Networking Reference
In-Depth Information
Consider for instance an environmental river-monitoring scenario where mul-
tiple entities may leverage a WSN to gather temperature, pollution, and water
level data. Both governmental agencies as well as ecological scientists from uni-
versities are interested in pollution and temperature data, whereas local govern-
ment is interested in flooding data to protect the livestock of the community
along the river. During commissioning, certain activities are executed: first and
foremost the application is composed out of subprograms. These programs are
then deployed. Finally an initial configuration defining fixed sensor sampling and
reporting rates is established. From this scenario, we can identify three drivers
for run-time customization:
1. Since at commissioning time, ecologists do not know what base pollution
values to expect, the alerting threshold will need updating. In fact, this value
will change frequently with evolution of water quality. Within a long-lived
application, customization happens frequently reflecting tuning or changing
requirements.
2. The data gathering activities of the government and the scientist are funda-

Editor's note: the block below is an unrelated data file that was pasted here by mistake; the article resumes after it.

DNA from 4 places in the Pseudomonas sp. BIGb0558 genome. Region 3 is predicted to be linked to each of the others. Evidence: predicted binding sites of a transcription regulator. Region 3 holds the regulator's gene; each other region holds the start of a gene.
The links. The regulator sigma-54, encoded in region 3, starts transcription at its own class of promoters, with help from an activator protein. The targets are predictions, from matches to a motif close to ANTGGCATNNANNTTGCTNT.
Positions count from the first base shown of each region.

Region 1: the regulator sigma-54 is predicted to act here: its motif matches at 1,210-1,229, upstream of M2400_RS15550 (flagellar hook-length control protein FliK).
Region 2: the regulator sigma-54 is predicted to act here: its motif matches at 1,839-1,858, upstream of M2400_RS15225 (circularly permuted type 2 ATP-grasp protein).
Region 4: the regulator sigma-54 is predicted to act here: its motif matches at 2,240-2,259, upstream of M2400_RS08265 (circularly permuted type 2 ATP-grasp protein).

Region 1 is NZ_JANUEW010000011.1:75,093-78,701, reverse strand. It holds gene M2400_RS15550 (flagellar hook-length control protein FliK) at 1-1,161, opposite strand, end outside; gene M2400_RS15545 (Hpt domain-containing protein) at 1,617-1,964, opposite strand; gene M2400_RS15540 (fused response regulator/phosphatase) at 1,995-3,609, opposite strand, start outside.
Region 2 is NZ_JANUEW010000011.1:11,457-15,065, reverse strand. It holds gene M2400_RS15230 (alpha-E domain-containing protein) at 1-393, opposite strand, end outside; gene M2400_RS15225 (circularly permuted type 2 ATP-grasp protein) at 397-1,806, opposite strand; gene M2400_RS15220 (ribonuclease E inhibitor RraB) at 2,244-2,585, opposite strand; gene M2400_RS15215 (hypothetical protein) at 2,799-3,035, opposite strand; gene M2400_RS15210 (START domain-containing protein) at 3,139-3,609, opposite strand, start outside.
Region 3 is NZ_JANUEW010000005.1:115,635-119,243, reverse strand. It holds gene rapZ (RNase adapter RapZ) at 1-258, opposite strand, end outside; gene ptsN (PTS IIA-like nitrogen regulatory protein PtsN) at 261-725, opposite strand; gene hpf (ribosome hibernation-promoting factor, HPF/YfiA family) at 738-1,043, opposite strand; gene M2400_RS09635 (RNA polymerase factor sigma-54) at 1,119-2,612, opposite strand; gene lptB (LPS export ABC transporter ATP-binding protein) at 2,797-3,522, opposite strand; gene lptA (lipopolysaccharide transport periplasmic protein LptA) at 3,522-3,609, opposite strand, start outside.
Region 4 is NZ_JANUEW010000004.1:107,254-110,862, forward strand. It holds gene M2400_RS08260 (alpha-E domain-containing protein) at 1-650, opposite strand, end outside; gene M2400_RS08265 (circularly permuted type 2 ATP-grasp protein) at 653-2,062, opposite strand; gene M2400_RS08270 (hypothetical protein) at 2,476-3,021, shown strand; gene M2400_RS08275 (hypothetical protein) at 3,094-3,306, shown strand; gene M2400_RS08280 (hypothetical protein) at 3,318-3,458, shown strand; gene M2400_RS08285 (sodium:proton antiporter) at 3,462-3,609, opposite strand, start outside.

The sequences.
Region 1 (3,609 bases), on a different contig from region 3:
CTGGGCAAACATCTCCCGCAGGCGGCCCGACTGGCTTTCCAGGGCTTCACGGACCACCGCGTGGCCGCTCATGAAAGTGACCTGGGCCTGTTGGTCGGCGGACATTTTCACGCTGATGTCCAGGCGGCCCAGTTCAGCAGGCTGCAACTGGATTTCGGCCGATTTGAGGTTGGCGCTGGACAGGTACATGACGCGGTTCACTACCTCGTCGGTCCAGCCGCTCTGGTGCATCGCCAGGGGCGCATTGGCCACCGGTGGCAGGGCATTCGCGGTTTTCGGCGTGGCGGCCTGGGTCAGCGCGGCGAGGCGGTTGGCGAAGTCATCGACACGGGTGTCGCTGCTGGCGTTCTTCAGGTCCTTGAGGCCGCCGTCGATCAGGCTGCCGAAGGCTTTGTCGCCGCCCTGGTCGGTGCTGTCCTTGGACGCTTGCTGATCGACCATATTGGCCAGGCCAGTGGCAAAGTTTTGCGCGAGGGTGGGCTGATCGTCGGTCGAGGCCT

mentally similar yet subtle differences in level of detail need to be accommo-
dated. Large eciency gains (footprint, programming effort) can be made in
the WSN by using customized variants of the same application, for exam-
ple with different operational parameters. Within a multi-actor setting, the
possibility to customize greatly facilitates reuse and resource eciency.
3. Alerting thresholds need to be adjusted depending on the location of the
sensor and time of season, for example in extreme rainfall events pollution
will typically be very high because of sewerage overrun. Customization rules
describe change in system behaviour in response to system dynamics.
Due to dynamism in many of these scenarios, WSN customization is not solely
aone-timeprocessaspreviousrealworldWSN deployments [16] have revealed,
but rather a continuous process. Many operational parameters of the WSN (or its
constructing system or application parts) will change continuously in response to
changes in objectives of applications users, system administrators or in response
to internal change such as mobility or available energy. In addition, the change
cycle of above customizations is closely related to the type of abstraction which
is used to realize that particular part of the application that is impacted by
this change. For instance, pure business functionality, such as a generic sensing
component, is changed less often compared to the rules governing the sampling
behaviour of that component during extreme rainfall.
Finally, since the above customizations are performed by both application end-
users or system administrators during the run-time phase of the application, it
should be recognized these users prefer to express their goals differently than
developers [2]. Abstractions offered for run-time customization must therefore
be intuitive and suciently high-level. In this context, rule-based declarative or
imperative approaches are typically considered to be appropriate abstractions
[10,3].
From this, the requirements of the mechanism to support these run-time
customizations can now be identified:
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